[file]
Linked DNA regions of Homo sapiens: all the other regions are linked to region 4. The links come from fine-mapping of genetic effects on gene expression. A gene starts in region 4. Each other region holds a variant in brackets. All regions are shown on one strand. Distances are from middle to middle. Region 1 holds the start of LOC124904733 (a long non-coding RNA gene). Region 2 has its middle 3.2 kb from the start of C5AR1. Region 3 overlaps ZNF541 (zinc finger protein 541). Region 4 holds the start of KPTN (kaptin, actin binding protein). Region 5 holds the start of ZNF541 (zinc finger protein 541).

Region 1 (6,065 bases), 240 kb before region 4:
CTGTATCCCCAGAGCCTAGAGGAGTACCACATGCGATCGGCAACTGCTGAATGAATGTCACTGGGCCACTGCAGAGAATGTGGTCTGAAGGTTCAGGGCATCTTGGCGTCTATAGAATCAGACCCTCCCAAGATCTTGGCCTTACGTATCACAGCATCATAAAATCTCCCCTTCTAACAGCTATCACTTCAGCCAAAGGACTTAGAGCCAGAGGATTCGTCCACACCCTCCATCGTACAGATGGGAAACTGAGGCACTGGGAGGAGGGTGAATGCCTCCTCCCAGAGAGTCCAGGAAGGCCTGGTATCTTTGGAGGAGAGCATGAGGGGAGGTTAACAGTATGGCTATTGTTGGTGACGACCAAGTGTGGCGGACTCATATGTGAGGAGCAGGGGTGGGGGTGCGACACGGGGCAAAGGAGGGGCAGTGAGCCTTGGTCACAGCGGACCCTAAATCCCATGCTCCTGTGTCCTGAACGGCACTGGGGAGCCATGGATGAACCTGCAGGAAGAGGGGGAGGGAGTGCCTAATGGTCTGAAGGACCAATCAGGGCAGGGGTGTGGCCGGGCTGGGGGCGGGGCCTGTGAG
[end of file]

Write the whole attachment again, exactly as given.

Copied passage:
Linked DNA regions of Homo sapiens: all the other regions are linked to region 4. The links come from fine-mapping of genetic effects on gene expression. A gene starts in region 4. Each other region holds a variant in brackets. All regions are shown on one strand. Distances are from middle to middle. Region 1 holds the start of LOC124904733 (a long non-coding RNA gene). Region 2 has its middle 3.2 kb from the start of C5AR1. Region 3 overlaps ZNF541 (zinc finger protein 541). Region 4 holds the start of KPTN (kaptin, actin binding protein). Region 5 holds the start of ZNF541 (zinc finger protein 541).

Region 1 (6,065 bases), 240 kb before region 4:
CTGTATCCCCAGAGCCTAGAGGAGTACCACATGCGATCGGCAACTGCTGAATGAATGTCACTGGGCCACTGCAGAGAATGTGGTCTGAAGGTTCAGGGCATCTTGGCGTCTATAGAATCAGACCCTCCCAAGATCTTGGCCTTACGTATCACAGCATCATAAAATCTCCCCTTCTAACAGCTATCACTTCAGCCAAAGGACTTAGAGCCAGAGGATTCGTCCACACCCTCCATCGTACAGATGGGAAACTGAGGCACTGGGAGGAGGGTGAATGCCTCCTCCCAGAGAGTCCAGGAAGGCCTGGTATCTTTGGAGGAGAGCATGAGGGGAGGTTAACAGTATGGCTATTGTTGGTGACGACCAAGTGTGGCGGACTCATATGTGAGGAGCAGGGGTGGGGGTGCGACACGGGGCAAAGGAGGGGCAGTGAGCCTTGGTCACAGCGGACCCTAAATCCCATGCTCCTGTGTCCTGAACGGCACTGGGGAGCCATGGATGAACCTGCAGGAAGAGGGGGAGGGAGTGCCTAATGGTCTGAAGGACCAATCAGGGCAGGGGTGTGGCCGGGCTGGGGGCGGGGCCTGTGAG